Sunday 20 October 2019

Mattie McGrath: 'New form of misogyny denies women facts about abortion'

Vital issues about the care of unborn babies are being distorted and demeaned in the current debate, writes Mattie McGrath

Denying women basic information is a new form of misogyny. Stock photo: PA
Denying women basic information is a new form of misogyny. Stock photo: PA

Mattie McGrath

In all my years in politics, I have never dealt with an issue that even comes close to the distortions and misinformation that occur in the abortion debate.

In recent weeks, I joined a group of fellow TDs in submitting amendments to the Government's abortion bill that's currently before the Dail.

All the amendments are reasonable and were very carefully considered in advance. The motivation behind them is to ensure some respect is shown to unborn babies that are about to have their lives ended through abortion or who have just been aborted.

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For bringing forward these amendments, we have been taunted and derided by pro-choice TDs and some journalists, not over what the amendments would achieve but over what our detractors want people to think they would do.

I've been in politics long enough not to take jeers or insults personally but I find it really disturbing that an issue of such importance - about life and death - should be demeaned and misrepresented in such a constant and relentless way.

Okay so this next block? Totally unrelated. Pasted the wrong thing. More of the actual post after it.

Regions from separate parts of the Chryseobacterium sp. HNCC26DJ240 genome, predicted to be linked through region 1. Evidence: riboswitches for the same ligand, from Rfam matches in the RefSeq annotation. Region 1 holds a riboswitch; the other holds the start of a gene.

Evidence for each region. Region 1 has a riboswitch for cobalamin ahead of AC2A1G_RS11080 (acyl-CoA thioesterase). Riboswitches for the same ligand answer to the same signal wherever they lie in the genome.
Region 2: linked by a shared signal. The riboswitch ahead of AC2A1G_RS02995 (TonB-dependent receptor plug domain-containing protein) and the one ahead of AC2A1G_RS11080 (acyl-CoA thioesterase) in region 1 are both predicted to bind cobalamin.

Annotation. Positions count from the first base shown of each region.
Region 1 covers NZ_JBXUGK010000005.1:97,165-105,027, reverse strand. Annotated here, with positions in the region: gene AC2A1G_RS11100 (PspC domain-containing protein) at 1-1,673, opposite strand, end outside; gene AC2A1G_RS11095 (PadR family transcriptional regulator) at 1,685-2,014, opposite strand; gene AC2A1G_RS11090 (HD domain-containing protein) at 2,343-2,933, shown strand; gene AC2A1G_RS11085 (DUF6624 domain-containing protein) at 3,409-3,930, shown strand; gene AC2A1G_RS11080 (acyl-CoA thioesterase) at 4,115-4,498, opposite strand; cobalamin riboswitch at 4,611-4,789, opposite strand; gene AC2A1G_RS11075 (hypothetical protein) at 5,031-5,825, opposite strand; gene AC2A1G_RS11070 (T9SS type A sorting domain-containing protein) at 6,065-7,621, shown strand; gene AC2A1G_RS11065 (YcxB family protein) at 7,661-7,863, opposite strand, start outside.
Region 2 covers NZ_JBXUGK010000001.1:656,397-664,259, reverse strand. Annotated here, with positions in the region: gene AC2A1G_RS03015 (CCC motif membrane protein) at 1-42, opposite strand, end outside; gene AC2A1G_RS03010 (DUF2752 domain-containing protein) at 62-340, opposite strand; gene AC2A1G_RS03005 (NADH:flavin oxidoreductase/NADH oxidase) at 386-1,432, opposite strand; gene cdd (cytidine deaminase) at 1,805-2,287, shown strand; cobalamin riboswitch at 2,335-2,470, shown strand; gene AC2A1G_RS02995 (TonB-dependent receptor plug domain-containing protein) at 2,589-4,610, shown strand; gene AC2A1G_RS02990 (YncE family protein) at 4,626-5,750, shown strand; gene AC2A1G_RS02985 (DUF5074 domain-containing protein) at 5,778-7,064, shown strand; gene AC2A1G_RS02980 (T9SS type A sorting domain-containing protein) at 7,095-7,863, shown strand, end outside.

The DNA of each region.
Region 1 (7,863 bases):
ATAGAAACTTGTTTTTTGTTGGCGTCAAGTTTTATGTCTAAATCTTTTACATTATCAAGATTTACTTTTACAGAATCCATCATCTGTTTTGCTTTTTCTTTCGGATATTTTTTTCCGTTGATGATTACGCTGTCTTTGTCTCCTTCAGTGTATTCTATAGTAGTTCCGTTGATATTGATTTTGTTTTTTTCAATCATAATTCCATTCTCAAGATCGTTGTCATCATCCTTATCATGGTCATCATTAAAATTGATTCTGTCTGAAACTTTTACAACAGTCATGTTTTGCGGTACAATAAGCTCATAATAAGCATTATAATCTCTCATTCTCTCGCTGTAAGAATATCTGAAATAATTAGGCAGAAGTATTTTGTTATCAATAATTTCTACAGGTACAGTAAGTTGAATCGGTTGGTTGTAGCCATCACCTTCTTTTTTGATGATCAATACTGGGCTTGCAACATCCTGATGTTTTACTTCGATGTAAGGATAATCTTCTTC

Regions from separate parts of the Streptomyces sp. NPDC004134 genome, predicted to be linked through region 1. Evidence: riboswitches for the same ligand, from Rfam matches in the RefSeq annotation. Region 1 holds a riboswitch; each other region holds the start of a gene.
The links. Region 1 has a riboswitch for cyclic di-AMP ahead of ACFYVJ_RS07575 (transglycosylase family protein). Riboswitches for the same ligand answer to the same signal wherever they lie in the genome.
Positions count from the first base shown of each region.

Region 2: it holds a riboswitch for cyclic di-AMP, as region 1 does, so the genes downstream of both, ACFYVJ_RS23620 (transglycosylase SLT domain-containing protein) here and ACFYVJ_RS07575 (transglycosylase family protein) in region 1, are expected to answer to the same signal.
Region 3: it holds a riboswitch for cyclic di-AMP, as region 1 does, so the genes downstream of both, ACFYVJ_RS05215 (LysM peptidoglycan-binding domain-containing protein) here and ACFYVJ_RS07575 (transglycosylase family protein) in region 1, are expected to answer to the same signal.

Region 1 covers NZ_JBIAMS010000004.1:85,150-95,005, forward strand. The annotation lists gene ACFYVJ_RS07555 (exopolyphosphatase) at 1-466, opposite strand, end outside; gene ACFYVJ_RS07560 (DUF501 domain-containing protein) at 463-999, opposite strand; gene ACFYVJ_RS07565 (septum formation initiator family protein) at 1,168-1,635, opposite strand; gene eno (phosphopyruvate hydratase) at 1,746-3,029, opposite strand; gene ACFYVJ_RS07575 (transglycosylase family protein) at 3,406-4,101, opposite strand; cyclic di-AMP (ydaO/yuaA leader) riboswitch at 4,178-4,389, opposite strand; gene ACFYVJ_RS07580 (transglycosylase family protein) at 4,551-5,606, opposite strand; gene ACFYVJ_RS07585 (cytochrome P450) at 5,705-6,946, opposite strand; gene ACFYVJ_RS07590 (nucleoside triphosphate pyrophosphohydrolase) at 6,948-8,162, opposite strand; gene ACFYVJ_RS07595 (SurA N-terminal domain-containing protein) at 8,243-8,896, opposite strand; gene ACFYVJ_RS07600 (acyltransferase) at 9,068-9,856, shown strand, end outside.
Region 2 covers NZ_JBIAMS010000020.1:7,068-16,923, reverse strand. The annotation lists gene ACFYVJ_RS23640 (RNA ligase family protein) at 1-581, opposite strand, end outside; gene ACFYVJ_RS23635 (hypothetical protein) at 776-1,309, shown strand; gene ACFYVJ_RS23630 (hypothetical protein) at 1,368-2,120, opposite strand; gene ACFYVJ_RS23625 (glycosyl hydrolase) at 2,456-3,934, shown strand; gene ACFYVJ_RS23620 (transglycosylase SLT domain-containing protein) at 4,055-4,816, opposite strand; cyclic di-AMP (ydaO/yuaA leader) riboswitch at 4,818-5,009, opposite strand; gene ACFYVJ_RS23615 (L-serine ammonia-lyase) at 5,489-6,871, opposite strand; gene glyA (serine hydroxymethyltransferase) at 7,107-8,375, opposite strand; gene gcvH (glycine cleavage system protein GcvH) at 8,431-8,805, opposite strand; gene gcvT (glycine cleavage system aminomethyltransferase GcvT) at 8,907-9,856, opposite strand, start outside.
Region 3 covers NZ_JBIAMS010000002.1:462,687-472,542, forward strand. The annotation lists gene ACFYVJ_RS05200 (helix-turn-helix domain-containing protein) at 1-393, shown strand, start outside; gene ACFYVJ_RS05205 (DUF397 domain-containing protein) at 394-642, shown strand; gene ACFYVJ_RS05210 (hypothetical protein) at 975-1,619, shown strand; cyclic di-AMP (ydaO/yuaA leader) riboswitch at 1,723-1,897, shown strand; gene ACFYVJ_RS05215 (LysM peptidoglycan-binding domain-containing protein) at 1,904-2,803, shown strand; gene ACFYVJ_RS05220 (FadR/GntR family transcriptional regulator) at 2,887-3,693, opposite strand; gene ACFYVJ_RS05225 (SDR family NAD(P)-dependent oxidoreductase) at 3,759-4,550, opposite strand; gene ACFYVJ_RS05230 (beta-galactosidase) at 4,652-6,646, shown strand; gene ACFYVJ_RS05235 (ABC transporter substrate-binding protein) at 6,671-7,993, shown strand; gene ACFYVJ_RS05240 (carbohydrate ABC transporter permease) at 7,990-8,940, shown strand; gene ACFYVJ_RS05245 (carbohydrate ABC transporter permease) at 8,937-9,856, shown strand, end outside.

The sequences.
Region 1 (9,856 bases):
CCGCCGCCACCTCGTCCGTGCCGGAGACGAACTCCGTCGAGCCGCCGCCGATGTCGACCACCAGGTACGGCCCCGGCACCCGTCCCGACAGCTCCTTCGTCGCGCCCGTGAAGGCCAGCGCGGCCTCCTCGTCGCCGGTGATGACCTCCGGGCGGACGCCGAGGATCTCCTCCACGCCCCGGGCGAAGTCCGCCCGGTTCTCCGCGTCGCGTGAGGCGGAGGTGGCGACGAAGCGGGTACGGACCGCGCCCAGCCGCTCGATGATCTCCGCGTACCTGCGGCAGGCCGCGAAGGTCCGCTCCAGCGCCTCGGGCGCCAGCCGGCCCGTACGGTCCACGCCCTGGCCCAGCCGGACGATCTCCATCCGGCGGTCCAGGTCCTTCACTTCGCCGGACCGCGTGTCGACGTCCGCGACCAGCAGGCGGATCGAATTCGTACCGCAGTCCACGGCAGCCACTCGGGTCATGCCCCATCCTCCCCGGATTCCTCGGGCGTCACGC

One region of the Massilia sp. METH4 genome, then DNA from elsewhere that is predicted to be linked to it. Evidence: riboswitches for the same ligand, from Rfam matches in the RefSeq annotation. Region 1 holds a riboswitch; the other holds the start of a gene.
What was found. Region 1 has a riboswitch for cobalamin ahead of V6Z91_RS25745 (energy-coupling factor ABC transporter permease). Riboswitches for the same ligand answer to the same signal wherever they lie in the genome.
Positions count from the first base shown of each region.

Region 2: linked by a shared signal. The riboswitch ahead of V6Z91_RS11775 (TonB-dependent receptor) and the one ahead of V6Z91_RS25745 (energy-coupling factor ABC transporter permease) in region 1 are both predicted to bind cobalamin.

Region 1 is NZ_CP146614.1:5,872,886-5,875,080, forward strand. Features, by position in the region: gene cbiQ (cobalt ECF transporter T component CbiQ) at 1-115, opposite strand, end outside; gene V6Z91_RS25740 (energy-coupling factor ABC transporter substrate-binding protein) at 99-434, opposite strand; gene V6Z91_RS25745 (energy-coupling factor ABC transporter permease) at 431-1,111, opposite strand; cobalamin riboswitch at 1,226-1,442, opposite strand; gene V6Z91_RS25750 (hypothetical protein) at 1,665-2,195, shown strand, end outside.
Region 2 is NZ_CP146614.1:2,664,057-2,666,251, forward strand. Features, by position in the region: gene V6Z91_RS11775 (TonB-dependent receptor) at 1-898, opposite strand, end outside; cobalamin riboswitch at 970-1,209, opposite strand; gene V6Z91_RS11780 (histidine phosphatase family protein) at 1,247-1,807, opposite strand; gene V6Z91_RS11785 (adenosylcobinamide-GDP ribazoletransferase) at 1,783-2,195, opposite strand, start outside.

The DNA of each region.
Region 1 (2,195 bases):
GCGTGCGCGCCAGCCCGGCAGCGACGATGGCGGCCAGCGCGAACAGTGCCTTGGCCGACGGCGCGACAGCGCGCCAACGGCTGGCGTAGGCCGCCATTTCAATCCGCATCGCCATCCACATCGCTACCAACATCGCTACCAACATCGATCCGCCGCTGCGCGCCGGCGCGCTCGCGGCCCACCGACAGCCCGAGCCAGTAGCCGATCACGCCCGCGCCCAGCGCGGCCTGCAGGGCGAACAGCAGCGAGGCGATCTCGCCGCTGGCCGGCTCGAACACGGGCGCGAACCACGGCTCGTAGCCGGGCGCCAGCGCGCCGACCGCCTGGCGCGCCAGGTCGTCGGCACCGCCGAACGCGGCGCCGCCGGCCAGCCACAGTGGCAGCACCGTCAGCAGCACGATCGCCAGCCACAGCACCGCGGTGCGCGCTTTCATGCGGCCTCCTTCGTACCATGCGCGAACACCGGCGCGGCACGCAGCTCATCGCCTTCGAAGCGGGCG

In the first instance, it is extraordinary the way the bill is being railroaded through the Dail with no hard questions being asked and the time that is normally set aside in the Oireachtas for pre-legislative scrutiny has been waived.

It means that the Government can get away with pretty much anything regarding this bill since the main opposition party Fianna Fail relinquished its scrutinising role, in keeping with Micheal Martin's policy of siding with the Government to get what will arguably be the most extreme abortion law in Europe across the line. When the main opposition parties abdicate from their responsibilities, it makes it much easier to mock and misrepresent those who come forward with reasonable proposals to make the bill a little less extreme and more humane.

Our amendment to provide pain relief to unborn babies before a late-term abortion was dismissed out of hand by Minister Simon Harris despite the fact that there is a growing body of peer reviewed research showing that unborn babies can feel pain as early as 20 weeks and possibly even earlier. Some of the journalists who attacked this amendment argued that the new law will only allow abortion in the first 12 weeks of pregnancy and that our amendment was nothing more than grandstanding to create unnecessary fears.

It's clear from some of the attacks that certain journalists are not even remotely aware what the new law will allow. Abortion will not just be legal in the first 12 weeks of pregnancy, it will be allowed up to birth on extremely vague ''health'' grounds, similar to other countries where late-term abortions take place and babies routinely are born alive after botched abortions.

The reason pain relief provisions have been adopted in numerous states in the US is as a direct result of the experience there of babies being aborted at stages in pregnancy where they are very likely to feel pain. But according to the commentariat in Ireland, anyone who seeks to limit the barbarity of our new abortion law could only be "scaremongering" or have an ulterior motive.